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Fire News in Focus
by Adam K. Thiel

How to find private donors for fire dept. needs

In this economy, public and private partnerships must be explored and used

By Adam K. Thiel

Editor's note: Given the difficulties of securing government funding for firefighting equipment, Chief Adam K. Thiel advises we consider all funding options — including private donors.

I've written plenty about the effects of the ongoing recession on local fire and emergency service organizations. Given the current economic situation in the United States and around the world, it seems likely that fire departments everywhere will need to continue seeking any and all possible options for alternative funding.

Earlier this week I wrote about federal grants, but as this story demonstrates, public-private partnerships also offer avenues for funding equipment, apparatus and sometimes staffing.

In my own departments, we've been able to use partnerships to build stations, buy specialized vehicles, and even hire firefighters.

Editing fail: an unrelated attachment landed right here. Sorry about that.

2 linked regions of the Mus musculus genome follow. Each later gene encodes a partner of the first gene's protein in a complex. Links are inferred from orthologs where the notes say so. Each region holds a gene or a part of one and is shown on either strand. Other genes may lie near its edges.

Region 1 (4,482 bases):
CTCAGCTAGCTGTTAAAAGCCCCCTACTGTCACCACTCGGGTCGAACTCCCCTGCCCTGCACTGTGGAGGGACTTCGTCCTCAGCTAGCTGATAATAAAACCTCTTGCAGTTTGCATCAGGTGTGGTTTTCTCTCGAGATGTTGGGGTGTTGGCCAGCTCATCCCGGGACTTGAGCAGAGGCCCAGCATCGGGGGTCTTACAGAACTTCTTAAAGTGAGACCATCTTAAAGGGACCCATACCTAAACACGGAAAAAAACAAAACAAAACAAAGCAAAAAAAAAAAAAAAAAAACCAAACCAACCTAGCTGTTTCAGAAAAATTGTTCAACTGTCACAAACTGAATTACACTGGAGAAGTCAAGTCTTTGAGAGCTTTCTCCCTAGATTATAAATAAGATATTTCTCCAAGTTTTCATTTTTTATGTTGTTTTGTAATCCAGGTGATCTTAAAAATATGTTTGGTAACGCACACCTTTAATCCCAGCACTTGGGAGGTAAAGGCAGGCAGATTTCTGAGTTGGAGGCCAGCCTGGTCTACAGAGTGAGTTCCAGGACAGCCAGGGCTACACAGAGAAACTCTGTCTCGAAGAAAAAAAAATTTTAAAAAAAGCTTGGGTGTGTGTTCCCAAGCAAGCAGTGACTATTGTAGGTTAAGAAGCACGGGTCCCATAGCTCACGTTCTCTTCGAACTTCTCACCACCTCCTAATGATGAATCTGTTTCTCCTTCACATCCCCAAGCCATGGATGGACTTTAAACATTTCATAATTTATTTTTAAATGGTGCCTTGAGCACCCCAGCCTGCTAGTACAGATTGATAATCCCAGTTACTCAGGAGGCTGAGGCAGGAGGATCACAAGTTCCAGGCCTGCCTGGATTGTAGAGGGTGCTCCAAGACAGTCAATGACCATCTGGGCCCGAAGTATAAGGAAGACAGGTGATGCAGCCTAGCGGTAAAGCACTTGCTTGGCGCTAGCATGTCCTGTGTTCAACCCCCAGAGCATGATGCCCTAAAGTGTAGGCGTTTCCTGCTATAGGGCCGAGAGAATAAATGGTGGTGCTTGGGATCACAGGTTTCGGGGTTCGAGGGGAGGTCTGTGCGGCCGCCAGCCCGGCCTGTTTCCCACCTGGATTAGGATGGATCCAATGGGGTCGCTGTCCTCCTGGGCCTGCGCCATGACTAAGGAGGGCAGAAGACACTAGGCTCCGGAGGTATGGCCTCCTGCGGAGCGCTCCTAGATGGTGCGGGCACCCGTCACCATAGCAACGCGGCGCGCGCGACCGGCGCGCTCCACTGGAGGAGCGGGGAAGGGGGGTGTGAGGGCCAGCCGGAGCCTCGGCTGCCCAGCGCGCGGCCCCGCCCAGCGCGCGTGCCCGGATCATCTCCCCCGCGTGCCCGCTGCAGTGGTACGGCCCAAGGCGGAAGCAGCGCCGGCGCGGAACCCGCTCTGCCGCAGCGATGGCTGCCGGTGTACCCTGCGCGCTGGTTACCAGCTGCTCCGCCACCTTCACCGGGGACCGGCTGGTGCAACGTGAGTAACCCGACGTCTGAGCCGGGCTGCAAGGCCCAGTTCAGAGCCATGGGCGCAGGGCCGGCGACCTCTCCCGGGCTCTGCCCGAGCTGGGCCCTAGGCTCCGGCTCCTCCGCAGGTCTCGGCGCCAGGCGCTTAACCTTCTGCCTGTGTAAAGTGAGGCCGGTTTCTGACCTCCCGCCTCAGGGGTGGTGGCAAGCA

Beyond our typical partners (such as developers, hospitals, industry, etc.), most communities — like this one in Texas — have a wide range of philanthropic and charitable organizations that, despite also being negatively affected by the fiscal climate, are always seeking opportunities to serve our shared customers.

These organizations can range from local and regional foundations and private charitable trusts to local retailers, restaurants, and other businesses to national and even international foundations.

Many of these groups have never been approached by their local fire departments and may not have any idea about our needs. Getting donations through these organizations always starts with a simple step: ask. You may not be successful at first, but we know that firefighters are nothing if not persistent.

Stay safe!

About the author

With more than two decades in the field, Chief Adam K. Thiel — FireRescue1's editorial advisor — is an active fire chief in the National Capital Region and a former state fire director for the Commonwealth of Virginia. Chief Thiel's operational experience includes serving with distinction in four states as a chief officer, incident commander, company officer, hazardous materials team leader, paramedic, technical rescuer, structural/wildland firefighter and rescue diver. He also directly participated in response and recovery efforts for several major disasters including the 9/11 terrorist attacks, Tropical Storm Gaston and Hurricane Isabel.

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